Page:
Look Closely Maoist propaganda and old photographs taken by Western visitors to "exotic" China are often the source material for Hung Liu's art. Liu's Bunny Dance depicts four children dancing in rabbit costumes, an artificially "happy" image that grows creepier the longer one looks at it. In recent years, Liu has used shots of family members and herself in her work, which incorporates different forms (painting, architecture, and decoration) and themes (personal, political, and historical). See it from 11 a.m. to 4 p.m. at Mills College Art Gallery, 5000 MacArthur, Oakland. Free; call (510) 430-2164. "Hung Liu" continues through March 17.
I'm Every Woman A showstopping schizophrenic anthem (sample lyric: "I feel partly Jane Austen/partly Jane Fonda") sung by Lauren Bacall in Applause, "But Alive" was the highlight of Lypsinka's most recent show, As I Lay Lip-Synching. Sporting so many personalities she makes Sybil seem sane, the motor-mouth one returns to the Bay Area with the world premiere of Lypsinka Must Be Destroyed! (The First Farewell). The nuclear hissy fit begins at 8 p.m. at Josie's Cabaret & Juice Joint, 3583 16th St., S.F. Tickets are $15-20; call 861-7933. Lypsinka Must Be Destroyed! continues Tuesdays-Saturdays through March 31.
The Sissy and Shelley Show The fab Lili Taylor won two awards at the recent Sundance Film Festival, and reports from the fest indicate American films -- independent ones, at least -- are starting to offer choice roles for women who don't look like Michelle Pfeiffer. This signals a return to the '70s, when expressive faces were valued as much as "classical" white beauty, and eccentric talents like Sissy Spacek and Shelley Duvall flourished. In Robert Altman's Bergman-esque 3 Women, Spacek is a milquetoast who steals chatterbox Duvall's identity. The film screens at 1:40 and 7 p.m. at the Castro Theatre, Castro & Market, S.F. Tickets are $6; call 621-6120.
The Art of Dance Since the '60s and the heyday of her work with the Judson Dance Theater, choreographer Trisha Brown has collaborated with well-known artists. Brown's first solo dance in more than 15 years, 1994's If you couldn't see me, continues this trend: The music and costumes were created by Robert Rauschenberg. M.O. -- Brown's first work set to classical music -- is the second half of a Trisha Brown Dance Company performance at 8 p.m. at Center for the Arts, 701 Mission, S.F. Tickets are $12-20; call 392-4400. Performances of If you couldn't see me and M.O. continue through Feb. 11.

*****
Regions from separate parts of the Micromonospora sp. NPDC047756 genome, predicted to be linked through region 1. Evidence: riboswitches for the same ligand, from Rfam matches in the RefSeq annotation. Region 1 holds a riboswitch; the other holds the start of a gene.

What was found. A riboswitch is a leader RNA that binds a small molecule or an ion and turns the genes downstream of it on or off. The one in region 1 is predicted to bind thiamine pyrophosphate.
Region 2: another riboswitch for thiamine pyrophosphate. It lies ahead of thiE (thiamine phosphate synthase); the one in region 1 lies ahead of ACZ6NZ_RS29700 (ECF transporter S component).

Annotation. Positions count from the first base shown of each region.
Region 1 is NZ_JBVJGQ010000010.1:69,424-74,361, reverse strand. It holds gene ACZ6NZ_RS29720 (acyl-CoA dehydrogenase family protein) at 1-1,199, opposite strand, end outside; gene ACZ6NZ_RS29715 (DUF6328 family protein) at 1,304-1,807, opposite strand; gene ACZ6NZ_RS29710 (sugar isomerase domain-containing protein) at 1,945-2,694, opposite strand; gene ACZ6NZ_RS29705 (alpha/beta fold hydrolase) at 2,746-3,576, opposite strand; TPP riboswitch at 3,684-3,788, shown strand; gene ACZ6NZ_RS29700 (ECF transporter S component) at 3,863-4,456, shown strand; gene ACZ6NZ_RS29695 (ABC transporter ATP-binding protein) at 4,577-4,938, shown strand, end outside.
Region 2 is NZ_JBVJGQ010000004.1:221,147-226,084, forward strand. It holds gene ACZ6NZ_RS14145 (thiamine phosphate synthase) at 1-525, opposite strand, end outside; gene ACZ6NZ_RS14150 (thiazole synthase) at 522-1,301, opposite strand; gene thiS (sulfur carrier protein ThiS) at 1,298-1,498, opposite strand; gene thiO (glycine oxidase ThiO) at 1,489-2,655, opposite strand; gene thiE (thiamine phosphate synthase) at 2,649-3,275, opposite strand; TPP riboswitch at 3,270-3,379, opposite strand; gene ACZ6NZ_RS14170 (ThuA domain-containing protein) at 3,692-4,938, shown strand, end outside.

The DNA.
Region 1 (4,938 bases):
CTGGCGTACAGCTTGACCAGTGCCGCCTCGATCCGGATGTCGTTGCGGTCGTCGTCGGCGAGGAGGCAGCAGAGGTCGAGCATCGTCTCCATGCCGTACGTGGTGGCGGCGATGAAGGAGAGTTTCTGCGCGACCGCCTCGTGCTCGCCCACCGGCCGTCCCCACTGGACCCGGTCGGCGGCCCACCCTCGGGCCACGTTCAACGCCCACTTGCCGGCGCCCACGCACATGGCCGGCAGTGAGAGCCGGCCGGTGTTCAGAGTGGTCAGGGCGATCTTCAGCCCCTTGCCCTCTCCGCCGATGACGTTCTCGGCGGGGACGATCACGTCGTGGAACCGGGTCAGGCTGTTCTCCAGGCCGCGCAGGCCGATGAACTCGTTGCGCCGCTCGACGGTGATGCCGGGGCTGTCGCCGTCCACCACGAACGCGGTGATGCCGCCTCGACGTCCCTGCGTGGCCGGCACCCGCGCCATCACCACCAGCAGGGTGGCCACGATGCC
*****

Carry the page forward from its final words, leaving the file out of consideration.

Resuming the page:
Jamaica in San Francisco Jamaica Kincaid's first novel, Annie John, is a coming-of-age story set in the West Indies, where she grew up; her second, Lucy, follows a West Indian au pair through New York City. Kincaid -- whose third novel, The Autobiography of My Mother, is due this spring -- will give a reading/talk for City Arts & Lectures' "On Arts and Politics" series at 8 p.m. at Herbst Theatre, 401 Van Ness, S.F. Tickets are $16 (proceeds benefit the Women's Foundation); call 392-4400.
Vox Populi S.F.'s (acid) jazz scene thrives partly because artists from different groups readily collaborate with each other. The four-installment "Solo Series" offers proof: "Part II: Vocals" showcases Piero Abdul-Basit of Los Angelitos; Anna Gurski of Jazz on the Line; the fiery Ledisi of Anibade; and One Nation Underground's commanding Lance Freeman. Individually and collectively, the four begin belting at 9 p.m. at Cafe Du Nord, 2170 Market, S.F. Tickets are $5; call 861-5016.
It's a Screamer! Since the '70s -- when horror auteurs used the genre to launch assaults on the sacred nuclear family -- filmmakers have rarely linked U.S. national identity with terror. In this context, "American Terror" -- a program of real and fictional film/video of modern-day horror -- sounds like a necessary evil. Curated by Molly Hankwitz, the show includes work by Rachel Schreiber, Jean-Pierre Lefevbre, and NY Paper Tiger TV. Look if you dare at 8 p.m. at Artists' Television Access, 992 Valencia, S.F. Tickets are $5; call 824-3890.
The City Sun It's easy to forget that urban neighborhoods once spawned their own distinct, vibrant cultures. "Harlem Renaissance: New York in the Twenties" -- a lecture/performance event paying tribute to Bessie Smith, Langston Hughes, Duke Ellington, James Van Der Zee, and others -- provides a reminder. A talk by Professor Donna Akiba Sullivan Harper and a Cotton Club-style concert featuring jazz/blues singer Dr. Margie Baker and tenor saxophonist PeeWee Claybrook starts the series at 8 p.m. at Herbst Theatre, 401 Van Ness, S.F. Tickets are $30; call 392-4400. "Harlem Renaissance" continues Saturday.
Loose Lips Nancy Sinatra songs, credit cards, cucumbers, dolphins, pianos, yogurt, and Esther Williams water ballets all become tools of female desire in "Girl Talk," an evening of lesbian video shorts. The show features German and American artists, including Diane Bonder, whose Dangerous When Wet -- a first-orgasm tale illustrated with found footage -- has earned comparisons to the great Sadie Benning. The lights go down at 7 p.m. at Transmission Theatre, 314 11th St., S.F. Tickets are $7 (music and dancing follow the screening); call 487-6305.
Inferno Martin Scorsese's yuppie nightmare After Hours stars Griffin Dunne but has many great cameos: Linda Fiorentino as a SoHo boho who sculpts plaster-of-Paris bagels; Catherine O'Hara as a sadistic phone-call saboteur; Teri Garr as a sad waitress with a bouffant. The film -- which also makes perfect use of Peggy Lee's sublime "Is That All There Is?" -- begins a three-week tribute to Scorsese at 7 p.m. at the Castro Theatre, Castro & Market, S.F. Tickets are $6; call 621-6120.
The Birds and Bees S.F. residents bored by human polymorphous perversity can revive their erotic imagination with a trip to the zoo. "The S.F. Zoo Valentine's Day Sex Tour" is a 90-minute infotainment train ride. Leg fetishists can learn about millipedes; nostalgic types can watch necking giraffes. Champagne and truffles are part of the tribute to animal magnetism, which begins at 9 a.m. and 3 p.m. (continuing Saturdays and Sundays through Feb. 18) at the S.F. Zoological Society, 1 Zoo Road, S.F. Tickets are $25-30; call 753-7165.